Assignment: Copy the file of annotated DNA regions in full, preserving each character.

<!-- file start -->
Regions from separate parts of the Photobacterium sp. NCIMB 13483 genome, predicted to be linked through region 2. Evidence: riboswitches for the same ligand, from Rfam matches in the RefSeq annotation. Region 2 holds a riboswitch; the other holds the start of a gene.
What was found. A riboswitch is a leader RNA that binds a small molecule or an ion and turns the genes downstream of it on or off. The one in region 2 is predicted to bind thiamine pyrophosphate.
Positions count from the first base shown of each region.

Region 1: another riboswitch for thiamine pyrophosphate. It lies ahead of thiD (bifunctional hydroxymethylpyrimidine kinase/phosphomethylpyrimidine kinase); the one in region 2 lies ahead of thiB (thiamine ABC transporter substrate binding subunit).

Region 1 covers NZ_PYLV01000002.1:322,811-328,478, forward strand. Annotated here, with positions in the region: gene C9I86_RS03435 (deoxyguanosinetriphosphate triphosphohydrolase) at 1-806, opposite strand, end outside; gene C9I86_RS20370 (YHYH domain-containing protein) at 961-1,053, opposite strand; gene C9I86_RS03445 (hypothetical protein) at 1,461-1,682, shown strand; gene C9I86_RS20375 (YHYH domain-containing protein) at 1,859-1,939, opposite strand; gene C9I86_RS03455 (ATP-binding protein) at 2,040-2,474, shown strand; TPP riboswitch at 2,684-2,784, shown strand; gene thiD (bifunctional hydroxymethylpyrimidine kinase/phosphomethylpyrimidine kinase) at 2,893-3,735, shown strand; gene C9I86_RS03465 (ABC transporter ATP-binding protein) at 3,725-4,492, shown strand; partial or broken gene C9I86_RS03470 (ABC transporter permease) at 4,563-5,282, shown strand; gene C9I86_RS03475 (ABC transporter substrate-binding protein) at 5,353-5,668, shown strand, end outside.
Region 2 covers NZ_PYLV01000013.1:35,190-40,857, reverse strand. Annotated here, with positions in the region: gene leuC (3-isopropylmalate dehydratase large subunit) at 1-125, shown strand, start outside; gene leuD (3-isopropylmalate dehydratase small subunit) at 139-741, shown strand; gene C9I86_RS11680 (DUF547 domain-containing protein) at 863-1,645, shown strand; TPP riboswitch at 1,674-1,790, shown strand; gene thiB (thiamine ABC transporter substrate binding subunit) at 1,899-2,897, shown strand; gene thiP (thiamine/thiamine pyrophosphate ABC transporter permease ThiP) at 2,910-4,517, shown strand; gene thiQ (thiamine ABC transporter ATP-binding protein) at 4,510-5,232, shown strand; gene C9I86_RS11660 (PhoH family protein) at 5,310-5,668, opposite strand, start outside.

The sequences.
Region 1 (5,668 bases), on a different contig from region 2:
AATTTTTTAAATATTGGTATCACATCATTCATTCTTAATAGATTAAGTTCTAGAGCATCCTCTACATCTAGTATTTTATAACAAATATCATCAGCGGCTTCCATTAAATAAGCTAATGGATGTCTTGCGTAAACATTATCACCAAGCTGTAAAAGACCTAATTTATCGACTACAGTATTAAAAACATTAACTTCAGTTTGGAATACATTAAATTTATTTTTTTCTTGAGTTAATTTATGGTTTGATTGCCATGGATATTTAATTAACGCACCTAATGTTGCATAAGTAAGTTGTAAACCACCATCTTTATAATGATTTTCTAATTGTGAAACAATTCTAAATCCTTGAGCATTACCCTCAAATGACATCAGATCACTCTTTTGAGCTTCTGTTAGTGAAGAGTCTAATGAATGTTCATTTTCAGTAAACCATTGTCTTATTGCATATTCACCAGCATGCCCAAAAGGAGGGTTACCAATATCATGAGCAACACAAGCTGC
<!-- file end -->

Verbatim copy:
Regions from separate parts of the Photobacterium sp. NCIMB 13483 genome, predicted to be linked through region 2. Evidence: riboswitches for the same ligand, from Rfam matches in the RefSeq annotation. Region 2 holds a riboswitch; the other holds the start of a gene.
What was found. A riboswitch is a leader RNA that binds a small molecule or an ion and turns the genes downstream of it on or off. The one in region 2 is predicted to bind thiamine pyrophosphate.
Positions count from the first base shown of each region.

Region 1: another riboswitch for thiamine pyrophosphate. It lies ahead of thiD (bifunctional hydroxymethylpyrimidine kinase/phosphomethylpyrimidine kinase); the one in region 2 lies ahead of thiB (thiamine ABC transporter substrate binding subunit).

Region 1 covers NZ_PYLV01000002.1:322,811-328,478, forward strand. Annotated here, with positions in the region: gene C9I86_RS03435 (deoxyguanosinetriphosphate triphosphohydrolase) at 1-806, opposite strand, end outside; gene C9I86_RS20370 (YHYH domain-containing protein) at 961-1,053, opposite strand; gene C9I86_RS03445 (hypothetical protein) at 1,461-1,682, shown strand; gene C9I86_RS20375 (YHYH domain-containing protein) at 1,859-1,939, opposite strand; gene C9I86_RS03455 (ATP-binding protein) at 2,040-2,474, shown strand; TPP riboswitch at 2,684-2,784, shown strand; gene thiD (bifunctional hydroxymethylpyrimidine kinase/phosphomethylpyrimidine kinase) at 2,893-3,735, shown strand; gene C9I86_RS03465 (ABC transporter ATP-binding protein) at 3,725-4,492, shown strand; partial or broken gene C9I86_RS03470 (ABC transporter permease) at 4,563-5,282, shown strand; gene C9I86_RS03475 (ABC transporter substrate-binding protein) at 5,353-5,668, shown strand, end outside.
Region 2 covers NZ_PYLV01000013.1:35,190-40,857, reverse strand. Annotated here, with positions in the region: gene leuC (3-isopropylmalate dehydratase large subunit) at 1-125, shown strand, start outside; gene leuD (3-isopropylmalate dehydratase small subunit) at 139-741, shown strand; gene C9I86_RS11680 (DUF547 domain-containing protein) at 863-1,645, shown strand; TPP riboswitch at 1,674-1,790, shown strand; gene thiB (thiamine ABC transporter substrate binding subunit) at 1,899-2,897, shown strand; gene thiP (thiamine/thiamine pyrophosphate ABC transporter permease ThiP) at 2,910-4,517, shown strand; gene thiQ (thiamine ABC transporter ATP-binding protein) at 4,510-5,232, shown strand; gene C9I86_RS11660 (PhoH family protein) at 5,310-5,668, opposite strand, start outside.

The sequences.
Region 1 (5,668 bases), on a different contig from region 2:
AATTTTTTAAATATTGGTATCACATCATTCATTCTTAATAGATTAAGTTCTAGAGCATCCTCTACATCTAGTATTTTATAACAAATATCATCAGCGGCTTCCATTAAATAAGCTAATGGATGTCTTGCGTAAACATTATCACCAAGCTGTAAAAGACCTAATTTATCGACTACAGTATTAAAAACATTAACTTCAGTTTGGAATACATTAAATTTATTTTTTTCTTGAGTTAATTTATGGTTTGATTGCCATGGATATTTAATTAACGCACCTAATGTTGCATAAGTAAGTTGTAAACCACCATCTTTATAATGATTTTCTAATTGTGAAACAATTCTAAATCCTTGAGCATTACCCTCAAATGACATCAGATCACTCTTTTGAGCTTCTGTTAGTGAAGAGTCTAATGAATGTTCATTTTCAGTAAACCATTGTCTTATTGCATATTCACCAGCATGCCCAAAAGGAGGGTTACCAATATCATGAGCAACACAAGCTGC